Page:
HC Deb 27 May 1908 vol 189 cc1118-20
MR. ARTHUR HENDERSON) Durham, Barnard Castle)

asked the Chancellor of the Exchequer, on behalf of the Prime Minister, a question of which he had given private notice—namely, whether, in view of the fact that the noble Lord the Member for Marylebone had on the Order Paper a Motion that would prevent the hon. Member for East Leeds carrying out the suggestion of Mr. Speaker of raising the question of the Royal visit to Russia on the Motion for the Whitsuntide Adjournment, he would agree to take the Foreign Office Vote on Thursday week.


The Government, of course, very much regret that a notice of that kind should be placed on the Order Paper, and, unless the noble Lord sees his way to withdraw it, my hon. friend may depend upon it that some opportunity will be found enabling the matter to be discussed, probably to-morrow week. It may be that the Foreign Office Vote will be put down just for a short time to enable a discussion to be raised.

LORD R. CECIL (Marylebone, E.)

I do not know whether the House will allow me to say a few words [MINISTERIAL and LABOUR Cries of "No" and "Withdraw."] I am entirely in the hands of the House. If the House will allow me, what I wish to say is that I have no desire to stand in the way of the hon. Member's raising a discussion on this question. It is a question of great importance, no doubt, and, though I do not take the same view as the hon. Member, eminently fitted for discussion in this House. I only put the notice on the Paper—I say it quite frankly—in order to call attention to the continued neglect of the Government to provide against the abuse of this rule, and I venture to hope that the Government will now see how very inconvenient it is that this rule should be continuously departed from.


asked the Speaker whether, seeing that it was only within the last three years that this rule had been extended so as to apply to Motions for adjournment over Easter and Whitsuntide, it would not be within his jurisdiction and discretion, yielding to the sense of the House, to confine its application to those Motions to which it was first applied.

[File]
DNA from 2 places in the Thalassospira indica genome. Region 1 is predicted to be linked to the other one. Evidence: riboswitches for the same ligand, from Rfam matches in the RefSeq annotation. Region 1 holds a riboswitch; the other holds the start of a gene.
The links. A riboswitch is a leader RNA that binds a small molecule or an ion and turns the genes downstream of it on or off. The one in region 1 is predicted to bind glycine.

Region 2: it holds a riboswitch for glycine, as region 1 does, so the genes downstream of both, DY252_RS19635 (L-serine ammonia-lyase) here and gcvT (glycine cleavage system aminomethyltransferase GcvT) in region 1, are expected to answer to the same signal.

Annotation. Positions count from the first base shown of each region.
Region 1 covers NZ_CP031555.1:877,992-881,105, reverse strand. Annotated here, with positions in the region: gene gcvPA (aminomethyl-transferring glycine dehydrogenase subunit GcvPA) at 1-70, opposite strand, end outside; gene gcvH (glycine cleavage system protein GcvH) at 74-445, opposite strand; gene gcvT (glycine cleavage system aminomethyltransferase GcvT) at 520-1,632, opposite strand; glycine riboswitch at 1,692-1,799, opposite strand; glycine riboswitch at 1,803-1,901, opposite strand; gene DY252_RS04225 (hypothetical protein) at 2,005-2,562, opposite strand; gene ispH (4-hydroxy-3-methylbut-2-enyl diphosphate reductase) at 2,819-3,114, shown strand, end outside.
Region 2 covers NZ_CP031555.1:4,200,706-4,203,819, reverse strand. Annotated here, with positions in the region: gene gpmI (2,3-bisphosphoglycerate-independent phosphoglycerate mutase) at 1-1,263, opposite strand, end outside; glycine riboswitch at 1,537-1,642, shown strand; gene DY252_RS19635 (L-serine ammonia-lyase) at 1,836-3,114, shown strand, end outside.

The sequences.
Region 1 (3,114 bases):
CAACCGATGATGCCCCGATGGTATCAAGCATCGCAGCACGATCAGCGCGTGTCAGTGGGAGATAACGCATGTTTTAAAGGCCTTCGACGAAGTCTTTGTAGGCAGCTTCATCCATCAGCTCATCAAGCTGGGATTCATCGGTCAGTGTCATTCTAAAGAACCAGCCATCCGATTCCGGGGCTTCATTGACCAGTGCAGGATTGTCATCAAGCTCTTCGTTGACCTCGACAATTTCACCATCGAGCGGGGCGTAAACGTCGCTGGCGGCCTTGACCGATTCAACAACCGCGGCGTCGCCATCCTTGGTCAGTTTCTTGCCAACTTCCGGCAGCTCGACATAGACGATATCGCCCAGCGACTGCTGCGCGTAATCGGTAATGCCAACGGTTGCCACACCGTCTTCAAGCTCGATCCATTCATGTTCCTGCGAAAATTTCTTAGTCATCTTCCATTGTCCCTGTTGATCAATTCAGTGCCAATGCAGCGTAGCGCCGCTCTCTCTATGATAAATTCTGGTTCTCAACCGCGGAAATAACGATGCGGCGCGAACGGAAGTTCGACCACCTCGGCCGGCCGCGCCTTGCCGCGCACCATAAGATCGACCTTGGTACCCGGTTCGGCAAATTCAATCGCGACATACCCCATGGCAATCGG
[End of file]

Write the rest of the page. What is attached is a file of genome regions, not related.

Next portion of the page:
Whatever the practice may have been originally, I take it that during the last few years the "blocking" Motion has been made effective upon Motions for adjournment over the holidays. I must refer the hon. Member to the Report of the Committee which sat on the subject last year.


I would remind the noble Lord that the Government have placed on the Order Paper a Motion dealing with this question, and that it has been blocked from his own side of the House.


And you have never given the House the slightest opportunity of discussing it.


The late Prime Minister indicated that it was a Motion he was quite prepared to place on the Paper if it were adopted unanimously by the House. His Government understood that there was a unanimous feeling on both sides of the House, and I should have thought that this "blocking" Motion might have been withdrawn. Then this kind of experience would not have been repeated.


I beg to ask the right hon. Gentleman whether he will consult with the Prime Minister as to the desirability of putting this Motion down on some date as first order, on the understanding that, unless it is adopted within a short period of time, the debate would be adjourned.


I will convey that suggestion to the Prime Minister.